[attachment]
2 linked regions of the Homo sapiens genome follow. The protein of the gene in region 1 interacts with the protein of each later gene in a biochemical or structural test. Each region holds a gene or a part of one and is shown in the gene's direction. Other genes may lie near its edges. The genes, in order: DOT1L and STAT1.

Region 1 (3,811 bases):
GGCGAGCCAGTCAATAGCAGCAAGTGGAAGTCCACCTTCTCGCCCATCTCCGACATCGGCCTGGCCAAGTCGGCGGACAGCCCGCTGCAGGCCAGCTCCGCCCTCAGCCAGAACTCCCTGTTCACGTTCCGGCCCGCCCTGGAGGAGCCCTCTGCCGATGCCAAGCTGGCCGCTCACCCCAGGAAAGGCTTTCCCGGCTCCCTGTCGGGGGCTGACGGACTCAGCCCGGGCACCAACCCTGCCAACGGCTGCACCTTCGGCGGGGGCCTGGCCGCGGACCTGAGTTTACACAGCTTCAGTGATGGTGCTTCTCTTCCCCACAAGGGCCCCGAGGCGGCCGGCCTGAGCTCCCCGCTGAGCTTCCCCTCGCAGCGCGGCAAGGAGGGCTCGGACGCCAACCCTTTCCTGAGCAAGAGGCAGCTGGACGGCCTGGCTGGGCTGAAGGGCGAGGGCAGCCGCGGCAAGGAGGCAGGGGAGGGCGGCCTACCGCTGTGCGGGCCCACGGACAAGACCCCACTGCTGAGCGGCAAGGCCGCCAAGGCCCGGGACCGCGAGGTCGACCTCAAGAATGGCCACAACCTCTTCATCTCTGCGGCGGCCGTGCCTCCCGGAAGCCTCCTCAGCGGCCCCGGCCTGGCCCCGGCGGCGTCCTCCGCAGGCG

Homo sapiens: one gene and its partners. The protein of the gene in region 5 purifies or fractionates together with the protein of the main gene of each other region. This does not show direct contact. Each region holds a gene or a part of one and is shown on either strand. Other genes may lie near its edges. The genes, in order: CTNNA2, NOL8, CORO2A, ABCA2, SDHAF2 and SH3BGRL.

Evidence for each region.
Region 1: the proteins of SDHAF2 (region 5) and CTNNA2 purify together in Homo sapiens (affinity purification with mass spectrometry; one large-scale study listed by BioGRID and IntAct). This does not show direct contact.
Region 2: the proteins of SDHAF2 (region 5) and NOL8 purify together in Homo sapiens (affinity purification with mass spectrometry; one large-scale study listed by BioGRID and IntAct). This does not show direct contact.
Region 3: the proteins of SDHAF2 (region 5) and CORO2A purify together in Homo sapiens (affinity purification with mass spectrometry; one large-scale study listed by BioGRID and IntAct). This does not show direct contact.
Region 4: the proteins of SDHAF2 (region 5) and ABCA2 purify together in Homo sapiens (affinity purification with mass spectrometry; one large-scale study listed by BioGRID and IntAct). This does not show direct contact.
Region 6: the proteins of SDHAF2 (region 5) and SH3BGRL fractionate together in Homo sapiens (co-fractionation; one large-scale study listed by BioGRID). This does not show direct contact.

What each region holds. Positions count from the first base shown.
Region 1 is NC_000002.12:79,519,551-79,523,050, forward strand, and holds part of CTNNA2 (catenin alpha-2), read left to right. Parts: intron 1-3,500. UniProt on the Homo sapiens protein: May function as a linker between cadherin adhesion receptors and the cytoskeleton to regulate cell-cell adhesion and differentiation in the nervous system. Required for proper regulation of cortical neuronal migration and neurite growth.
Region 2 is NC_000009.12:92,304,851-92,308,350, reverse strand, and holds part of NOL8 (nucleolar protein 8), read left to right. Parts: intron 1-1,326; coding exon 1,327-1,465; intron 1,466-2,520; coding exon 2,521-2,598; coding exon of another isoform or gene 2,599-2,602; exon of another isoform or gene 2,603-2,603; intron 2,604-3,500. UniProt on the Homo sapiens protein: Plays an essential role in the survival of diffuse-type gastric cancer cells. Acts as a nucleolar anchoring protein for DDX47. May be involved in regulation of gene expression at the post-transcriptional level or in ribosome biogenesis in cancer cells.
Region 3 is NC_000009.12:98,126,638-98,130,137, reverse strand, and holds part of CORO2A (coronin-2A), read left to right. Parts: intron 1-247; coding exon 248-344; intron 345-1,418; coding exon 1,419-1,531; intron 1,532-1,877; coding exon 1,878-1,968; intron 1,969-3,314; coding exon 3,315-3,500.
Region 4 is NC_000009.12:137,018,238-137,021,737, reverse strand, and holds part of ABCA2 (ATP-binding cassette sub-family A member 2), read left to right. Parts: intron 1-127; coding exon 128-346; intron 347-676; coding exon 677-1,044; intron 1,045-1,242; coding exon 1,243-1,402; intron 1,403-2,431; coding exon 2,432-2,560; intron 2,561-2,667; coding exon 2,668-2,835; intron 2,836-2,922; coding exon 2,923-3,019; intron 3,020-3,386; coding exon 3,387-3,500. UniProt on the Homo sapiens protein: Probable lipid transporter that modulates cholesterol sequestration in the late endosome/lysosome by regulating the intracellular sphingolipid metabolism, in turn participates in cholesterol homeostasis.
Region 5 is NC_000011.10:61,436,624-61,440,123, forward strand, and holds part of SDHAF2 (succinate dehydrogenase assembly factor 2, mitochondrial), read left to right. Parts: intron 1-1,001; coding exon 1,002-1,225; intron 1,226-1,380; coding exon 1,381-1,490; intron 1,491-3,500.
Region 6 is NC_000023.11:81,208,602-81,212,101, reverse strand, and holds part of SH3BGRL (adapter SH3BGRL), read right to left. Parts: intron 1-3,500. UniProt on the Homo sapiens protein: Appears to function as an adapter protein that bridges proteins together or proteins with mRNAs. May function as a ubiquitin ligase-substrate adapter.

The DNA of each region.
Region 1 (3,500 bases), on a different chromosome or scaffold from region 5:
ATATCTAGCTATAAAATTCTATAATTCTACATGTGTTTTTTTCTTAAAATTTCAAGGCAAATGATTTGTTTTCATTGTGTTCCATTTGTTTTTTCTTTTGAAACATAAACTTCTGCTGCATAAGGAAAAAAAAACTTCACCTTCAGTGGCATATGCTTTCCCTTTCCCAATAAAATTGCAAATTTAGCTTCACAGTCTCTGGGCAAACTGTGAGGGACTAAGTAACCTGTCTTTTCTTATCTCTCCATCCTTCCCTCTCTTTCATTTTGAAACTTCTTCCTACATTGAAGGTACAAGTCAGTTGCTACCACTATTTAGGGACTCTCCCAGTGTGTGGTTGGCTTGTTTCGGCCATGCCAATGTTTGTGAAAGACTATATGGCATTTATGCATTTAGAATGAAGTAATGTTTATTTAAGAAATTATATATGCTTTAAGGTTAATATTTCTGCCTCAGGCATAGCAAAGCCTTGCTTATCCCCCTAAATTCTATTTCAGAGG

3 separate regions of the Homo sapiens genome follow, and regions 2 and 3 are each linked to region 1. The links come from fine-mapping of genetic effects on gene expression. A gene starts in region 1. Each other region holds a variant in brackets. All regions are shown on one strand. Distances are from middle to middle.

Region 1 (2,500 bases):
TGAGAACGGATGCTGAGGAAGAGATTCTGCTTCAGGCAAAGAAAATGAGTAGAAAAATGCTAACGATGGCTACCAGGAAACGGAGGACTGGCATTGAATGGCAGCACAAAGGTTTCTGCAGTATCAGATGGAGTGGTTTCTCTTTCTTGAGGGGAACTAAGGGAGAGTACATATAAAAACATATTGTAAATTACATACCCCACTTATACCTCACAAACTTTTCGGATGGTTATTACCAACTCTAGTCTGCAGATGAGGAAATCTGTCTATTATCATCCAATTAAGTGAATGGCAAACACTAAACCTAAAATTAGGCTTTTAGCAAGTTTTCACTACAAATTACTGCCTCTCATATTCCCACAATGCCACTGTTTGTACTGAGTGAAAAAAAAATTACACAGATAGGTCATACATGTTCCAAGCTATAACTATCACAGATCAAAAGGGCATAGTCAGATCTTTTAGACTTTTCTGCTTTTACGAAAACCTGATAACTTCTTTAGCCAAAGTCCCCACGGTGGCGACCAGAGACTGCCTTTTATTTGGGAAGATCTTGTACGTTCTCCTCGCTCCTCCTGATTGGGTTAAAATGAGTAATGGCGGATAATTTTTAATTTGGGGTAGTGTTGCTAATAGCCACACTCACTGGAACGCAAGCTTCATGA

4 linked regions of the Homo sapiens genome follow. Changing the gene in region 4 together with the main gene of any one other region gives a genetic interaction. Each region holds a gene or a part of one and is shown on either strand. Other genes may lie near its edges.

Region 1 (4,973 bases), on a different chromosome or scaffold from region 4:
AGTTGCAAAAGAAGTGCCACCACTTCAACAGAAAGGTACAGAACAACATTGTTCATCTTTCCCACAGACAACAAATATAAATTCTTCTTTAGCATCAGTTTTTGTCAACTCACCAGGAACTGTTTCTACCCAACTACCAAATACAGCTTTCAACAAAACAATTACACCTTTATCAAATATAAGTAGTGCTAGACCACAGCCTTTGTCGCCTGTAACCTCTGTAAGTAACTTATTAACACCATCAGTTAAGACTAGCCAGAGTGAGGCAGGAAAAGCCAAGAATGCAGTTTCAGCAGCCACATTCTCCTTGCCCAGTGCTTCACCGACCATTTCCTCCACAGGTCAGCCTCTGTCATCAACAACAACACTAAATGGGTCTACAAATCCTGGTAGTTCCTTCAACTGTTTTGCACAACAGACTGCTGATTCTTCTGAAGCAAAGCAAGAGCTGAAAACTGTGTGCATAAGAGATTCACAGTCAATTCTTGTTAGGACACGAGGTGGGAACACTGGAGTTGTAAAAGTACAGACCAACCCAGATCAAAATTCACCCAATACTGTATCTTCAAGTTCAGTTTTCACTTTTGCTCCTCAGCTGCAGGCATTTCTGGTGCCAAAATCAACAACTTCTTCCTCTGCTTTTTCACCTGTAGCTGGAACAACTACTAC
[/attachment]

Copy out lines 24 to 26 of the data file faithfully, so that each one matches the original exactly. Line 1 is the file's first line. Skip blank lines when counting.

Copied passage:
4 linked regions of the Homo sapiens genome follow. Changing the gene in region 4 together with the main gene of any one other region gives a genetic interaction. Each region holds a gene or a part of one and is shown on either strand. Other genes may lie near its edges.

Region 1 (4,973 bases), on a different chromosome or scaffold from region 4:
AGTTGCAAAAGAAGTGCCACCACTTCAACAGAAAGGTACAGAACAACATTGTTCATCTTTCCCACAGACAACAAATATAAATTCTTCTTTAGCATCAGTTTTTGTCAACTCACCAGGAACTGTTTCTACCCAACTACCAAATACAGCTTTCAACAAAACAATTACACCTTTATCAAATATAAGTAGTGCTAGACCACAGCCTTTGTCGCCTGTAACCTCTGTAAGTAACTTATTAACACCATCAGTTAAGACTAGCCAGAGTGAGGCAGGAAAAGCCAAGAATGCAGTTTCAGCAGCCACATTCTCCTTGCCCAGTGCTTCACCGACCATTTCCTCCACAGGTCAGCCTCTGTCATCAACAACAACACTAAATGGGTCTACAAATCCTGGTAGTTCCTTCAACTGTTTTGCACAACAGACTGCTGATTCTTCTGAAGCAAAGCAAGAGCTGAAAACTGTGTGCATAAGAGATTCACAGTCAATTCTTGTTAGGACACGAGGTGGGAACACTGGAGTTGTAAAAGTACAGACCAACCCAGATCAAAATTCACCCAATACTGTATCTTCAAGTTCAGTTTTCACTTTTGCTCCTCAGCTGCAGGCATTTCTGGTGCCAAAATCAACAACTTCTTCCTCTGCTTTTTCACCTGTAGCTGGAACAACTACTAC